We took our annual trek to Grinnell to visit what is now Uncle Bill’s Pumpkin Farm, formerly, Carroll’s Pumpkin Farm, located just Southwest of Grinnell at
Avenue, Grinnell, Iowa, 50112,
phone 641-236-7043. The farm is open
September 17 through October 31 for 2012.
Hours are Monday through Friday 10:00 am – 7:00 pm with $6 admission for
ages 3 and up. Saturdays 10:00 am – 7:00
pm and Sundays 1:00 pm – 7:00 pm with $8 admission for ages 3 and up. If you want to do the corn maze it is $1 more
per person and the corn cannon is 5 shots for a $1. Season passes are available for $15 per person. We paid $24 for the three of us to spend the
Guests who are familiar with Carroll’s Pumpkin Farm will only notice subtle changes since the change in ownership/management. There are more signs saying Uncle Bill’s Farm, but the sign on the highway still says Carroll’s Pumpkin Farm as do many of the signs around the farm.
A new addition to the farm this year is one year old Lily, a white donkey who lives in the pen with the goats. We found Lily to be quite friendly. In addition to the goats, there were some gray kittens that found their way into my arms.
Grandpa’s Barn which has historically been open to guests had its doors closed and the pretend milking cow was now outside—which is where I found the kittens.
A highlight of a trip to the farm is to ride the wagon into the fields of pumpkins, see the pumpkin catapult in action, and then pick your pumpkins. See the videos below:
After finding your just right pumpkin in the field, take it back with you to the farm where you can wash and weigh your pumpkins. We had 35 pounds of pumpkins and paid for them in the barn where the gift shop, snack counter, and show take place.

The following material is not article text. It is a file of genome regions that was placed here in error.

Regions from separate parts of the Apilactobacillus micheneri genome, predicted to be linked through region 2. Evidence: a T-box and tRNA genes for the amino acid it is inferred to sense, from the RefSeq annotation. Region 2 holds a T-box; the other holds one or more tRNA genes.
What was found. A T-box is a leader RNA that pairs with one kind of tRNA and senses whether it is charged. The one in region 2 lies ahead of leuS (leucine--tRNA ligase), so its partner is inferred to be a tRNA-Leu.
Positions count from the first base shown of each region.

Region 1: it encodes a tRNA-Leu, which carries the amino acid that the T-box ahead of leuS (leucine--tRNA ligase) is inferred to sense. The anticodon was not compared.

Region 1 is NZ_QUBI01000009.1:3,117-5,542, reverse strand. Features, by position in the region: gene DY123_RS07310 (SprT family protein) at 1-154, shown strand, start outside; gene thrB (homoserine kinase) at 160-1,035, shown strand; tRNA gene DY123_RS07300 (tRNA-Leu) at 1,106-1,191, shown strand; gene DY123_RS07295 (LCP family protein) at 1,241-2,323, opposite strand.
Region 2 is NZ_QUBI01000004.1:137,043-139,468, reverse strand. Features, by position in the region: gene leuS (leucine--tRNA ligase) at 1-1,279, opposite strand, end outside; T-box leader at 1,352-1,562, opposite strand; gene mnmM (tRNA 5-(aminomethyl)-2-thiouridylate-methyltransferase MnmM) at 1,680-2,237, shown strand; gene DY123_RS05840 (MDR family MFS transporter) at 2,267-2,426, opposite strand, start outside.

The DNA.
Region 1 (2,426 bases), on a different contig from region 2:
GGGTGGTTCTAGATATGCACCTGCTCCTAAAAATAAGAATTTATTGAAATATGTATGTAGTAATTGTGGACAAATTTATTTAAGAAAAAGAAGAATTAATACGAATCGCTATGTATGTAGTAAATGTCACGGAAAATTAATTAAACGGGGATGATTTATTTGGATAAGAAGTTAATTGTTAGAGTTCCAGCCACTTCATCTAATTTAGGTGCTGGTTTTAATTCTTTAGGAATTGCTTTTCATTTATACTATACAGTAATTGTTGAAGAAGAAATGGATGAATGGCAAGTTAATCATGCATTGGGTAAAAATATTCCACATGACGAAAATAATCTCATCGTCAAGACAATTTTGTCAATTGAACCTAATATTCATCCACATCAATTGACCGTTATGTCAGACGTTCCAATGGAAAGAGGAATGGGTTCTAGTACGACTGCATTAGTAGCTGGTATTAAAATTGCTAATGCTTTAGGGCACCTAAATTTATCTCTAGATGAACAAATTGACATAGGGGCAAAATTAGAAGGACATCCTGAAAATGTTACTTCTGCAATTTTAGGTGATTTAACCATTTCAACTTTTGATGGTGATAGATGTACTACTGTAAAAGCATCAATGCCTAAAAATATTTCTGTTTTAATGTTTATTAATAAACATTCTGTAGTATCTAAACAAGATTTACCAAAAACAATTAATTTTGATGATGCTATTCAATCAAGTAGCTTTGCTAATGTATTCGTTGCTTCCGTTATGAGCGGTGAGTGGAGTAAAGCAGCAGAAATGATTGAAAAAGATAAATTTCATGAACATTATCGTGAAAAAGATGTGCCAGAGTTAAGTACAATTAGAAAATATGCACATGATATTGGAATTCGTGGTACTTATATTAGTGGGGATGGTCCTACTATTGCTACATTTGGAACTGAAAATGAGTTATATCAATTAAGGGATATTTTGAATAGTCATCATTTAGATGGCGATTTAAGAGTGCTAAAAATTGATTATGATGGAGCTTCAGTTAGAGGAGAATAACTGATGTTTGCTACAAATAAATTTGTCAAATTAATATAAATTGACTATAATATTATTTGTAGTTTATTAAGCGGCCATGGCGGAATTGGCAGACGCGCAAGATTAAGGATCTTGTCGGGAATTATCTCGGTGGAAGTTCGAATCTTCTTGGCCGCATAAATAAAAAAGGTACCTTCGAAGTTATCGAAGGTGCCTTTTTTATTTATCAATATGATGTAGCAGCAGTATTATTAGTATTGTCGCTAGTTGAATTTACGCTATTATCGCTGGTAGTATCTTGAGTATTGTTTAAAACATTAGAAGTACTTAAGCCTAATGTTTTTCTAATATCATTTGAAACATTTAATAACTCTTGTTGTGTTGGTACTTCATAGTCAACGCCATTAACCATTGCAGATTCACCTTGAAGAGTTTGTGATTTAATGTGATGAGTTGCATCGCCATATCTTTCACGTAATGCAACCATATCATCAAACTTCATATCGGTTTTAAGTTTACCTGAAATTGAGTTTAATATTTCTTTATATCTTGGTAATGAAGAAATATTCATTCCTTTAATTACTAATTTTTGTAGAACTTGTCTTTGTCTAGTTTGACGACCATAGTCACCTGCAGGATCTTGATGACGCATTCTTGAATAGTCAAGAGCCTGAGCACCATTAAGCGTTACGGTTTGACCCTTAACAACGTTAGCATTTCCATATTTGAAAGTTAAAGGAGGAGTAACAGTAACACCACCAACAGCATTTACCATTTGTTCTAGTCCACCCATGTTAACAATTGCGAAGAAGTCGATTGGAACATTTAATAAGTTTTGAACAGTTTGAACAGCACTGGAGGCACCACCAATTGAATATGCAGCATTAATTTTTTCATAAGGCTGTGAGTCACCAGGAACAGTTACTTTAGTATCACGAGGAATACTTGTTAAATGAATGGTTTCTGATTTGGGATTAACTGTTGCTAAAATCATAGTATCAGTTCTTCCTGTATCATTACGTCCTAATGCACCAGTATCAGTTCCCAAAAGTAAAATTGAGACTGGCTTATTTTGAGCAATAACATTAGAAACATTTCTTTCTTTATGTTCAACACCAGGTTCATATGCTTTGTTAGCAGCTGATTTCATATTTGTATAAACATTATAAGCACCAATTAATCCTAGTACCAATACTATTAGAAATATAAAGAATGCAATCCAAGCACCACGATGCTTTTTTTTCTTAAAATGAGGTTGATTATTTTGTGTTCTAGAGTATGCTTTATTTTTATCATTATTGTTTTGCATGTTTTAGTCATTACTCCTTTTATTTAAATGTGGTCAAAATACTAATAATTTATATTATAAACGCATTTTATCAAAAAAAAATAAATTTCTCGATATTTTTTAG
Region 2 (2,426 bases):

It just so happened that there was a display of Mickey Mouse and Disney memorabilia in the store. The boy eye-spied it and I couldn’t resist taking a picture. Disney is everywhere!
The rest of the afternoon was spent riding the Moo-Cow train, meeting Patch (it used to be Bingo), riding trikes, swinging on the tire swing, riding in and pushing wheelbarrows, and jumping on the Big Orange Jumping Pillow.
The husband and I found a glider lawn chair built for two and took turns napping in the sun while the boy jumped and played. The nap was my second favorite part of the afternoon.
Some changes: The seed corn play box is now located in the same building as the indoor trike course. The layout of the trike tunnel makes it difficult to use, as the corner is now a sharp turn and full of adults standing to watch kids playing in the seed corn. The tunnel needs to be turned back to its original location to make the turn into the tunnel more feasible AND give adults more room to stand. Maybe the tunnel is holding up the side wall of the seed corn play box.
Another change is that while there is still a show upstairs in the main barn, there was no schedule of events posted or given to people entering the farm. I remember the days of getting a map and list of events. The lady at the ticket booth told us the shows would be at 1:30, 2:30, 3:30, etc. I said, “On the half-hour.” She said “no.” Miscommunication I guess. Well, actually, the first show was at 2:00 and guests were informed via loud speaker—which many missed if doing something beyond the reach of the loud speaker. The next show was at 3:30 and again was announced via speaker.